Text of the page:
Former LHISD admin building under contract



The Liberty Hill ISD Board of Trustees approved a bid Monday for the former administration building on State Highway 29 and the district is hoping the third time’s the charm.

The bid is from Youngquist Investments, LTD out of Austin for $725,000. The value according to a recent appraisal done by the school district was $719,000.

Superintendent Dr. Rob Hart said he did not know what the bidder’s intent is for the building.

The sale process has been a challenge because the district is required to sell it through a bid process.

“Not only do we have to sell by bid, but we also can’t sell too far off the appraised value, so we first rolled it out and no one really knew what to bid or how much it was worth,” Hart said. “The bids were all over the place, but nothing nearly acceptable, so we went back and started putting minimum bids on it.”

This is the third time the district has accepted a bid for the property.

“We had two different contracts on it,” Hart said. “Different things happened in the meantime that they had to get out of it. One was going to buy it and renovate it and make a medical clinic out of it and they had a tenant already, then during the feasibility period the tenant withdrew.”

The building had served as the district administration building until it moved to its current home in the renovated campus of the former Intermediate School on Forrest Street downtown in 2015.

“The district converted it (the SH 29 building) into an administration building, but not too long after I got here, we were having to renovate closets to put employees in and things like that,” Hart said. “It just wasn’t designed to be a school administration office and did not have a good fit for it.”

The property is 1.33 acres and the two-story building is 10,100 square feet.

If the sale goes through, the $725,000 to the district goes into the General Fund and will be designated to purchase future property for new schools.

“We know that’s going to be our big ticket item in the next several years is school property,” Hart said.

Concerned parents
Aleta Brochue, who has three children in the school district, addressed the board Monday over concerns with the upcoming bond election, claiming the district misled voters in the last election when it didn’t follow through with making the district’s elementary campuses kindergarten through fifth grade.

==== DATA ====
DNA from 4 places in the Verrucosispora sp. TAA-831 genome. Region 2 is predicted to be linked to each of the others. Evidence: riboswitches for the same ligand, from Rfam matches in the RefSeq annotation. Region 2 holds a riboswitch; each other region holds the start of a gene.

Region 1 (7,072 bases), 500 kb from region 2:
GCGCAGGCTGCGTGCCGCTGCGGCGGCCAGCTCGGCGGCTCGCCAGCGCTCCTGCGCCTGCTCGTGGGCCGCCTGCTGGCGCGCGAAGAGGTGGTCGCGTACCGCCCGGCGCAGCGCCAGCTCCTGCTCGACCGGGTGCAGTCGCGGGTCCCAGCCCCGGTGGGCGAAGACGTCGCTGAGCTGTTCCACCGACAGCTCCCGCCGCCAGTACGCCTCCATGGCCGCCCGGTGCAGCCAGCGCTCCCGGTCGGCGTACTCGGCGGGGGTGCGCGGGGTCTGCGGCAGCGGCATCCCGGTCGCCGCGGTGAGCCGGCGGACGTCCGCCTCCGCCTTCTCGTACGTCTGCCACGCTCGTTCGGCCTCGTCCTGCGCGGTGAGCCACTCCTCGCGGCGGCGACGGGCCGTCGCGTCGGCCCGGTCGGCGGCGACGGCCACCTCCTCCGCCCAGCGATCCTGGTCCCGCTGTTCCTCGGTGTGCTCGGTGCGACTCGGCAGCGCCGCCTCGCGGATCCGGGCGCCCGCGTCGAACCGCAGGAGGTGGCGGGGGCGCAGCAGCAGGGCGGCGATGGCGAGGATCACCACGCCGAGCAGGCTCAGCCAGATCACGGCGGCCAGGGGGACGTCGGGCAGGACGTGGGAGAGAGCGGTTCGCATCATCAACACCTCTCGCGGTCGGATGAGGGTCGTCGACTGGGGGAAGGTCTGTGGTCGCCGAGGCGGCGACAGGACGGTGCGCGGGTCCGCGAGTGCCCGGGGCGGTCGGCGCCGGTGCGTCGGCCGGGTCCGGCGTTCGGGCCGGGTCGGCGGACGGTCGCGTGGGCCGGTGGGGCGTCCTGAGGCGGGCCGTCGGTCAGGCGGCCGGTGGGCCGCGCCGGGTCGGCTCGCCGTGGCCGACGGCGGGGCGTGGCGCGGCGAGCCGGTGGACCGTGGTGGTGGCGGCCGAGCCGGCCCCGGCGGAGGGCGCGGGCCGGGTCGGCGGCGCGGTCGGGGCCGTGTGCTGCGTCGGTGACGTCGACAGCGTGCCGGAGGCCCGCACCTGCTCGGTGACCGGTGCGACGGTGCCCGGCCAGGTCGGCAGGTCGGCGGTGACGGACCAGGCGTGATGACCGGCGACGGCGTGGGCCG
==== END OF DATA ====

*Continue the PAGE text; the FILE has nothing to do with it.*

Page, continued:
“You guys are going to have to address that in the last bond you promised we’d have a K through fifth if the bond passed,” she said. “The very next year, when you built that school, my fifth grade daughter was in the middle school. You guys have a lot of parents who are really angry.”

She went on to say the look of the buildings do not matter, or whether students are in portables, but if the district wants support for the bond it needs to provide more information to residents.

“I won’t be voting for it until I get more data,” she said.

Kelly Magee also spoke to the board, focusing on what she said are needed changes in the dress code for girls.

“Our current dress code restricts most of the clothing worn by a typical girl. You will find that many of the guidelines are subjective based on what a person thinks or they see, and not on definitive measurements. I am pleading with the school board to change the dress code sooner rather than later.”

Magee said not only clothing rules, but hair restrictions and rules on piercings should be considered for change. She has two daughters in the school district.

Members of the Board of Trustees do not respond to speakers who address the board during the public comments period of the meeting.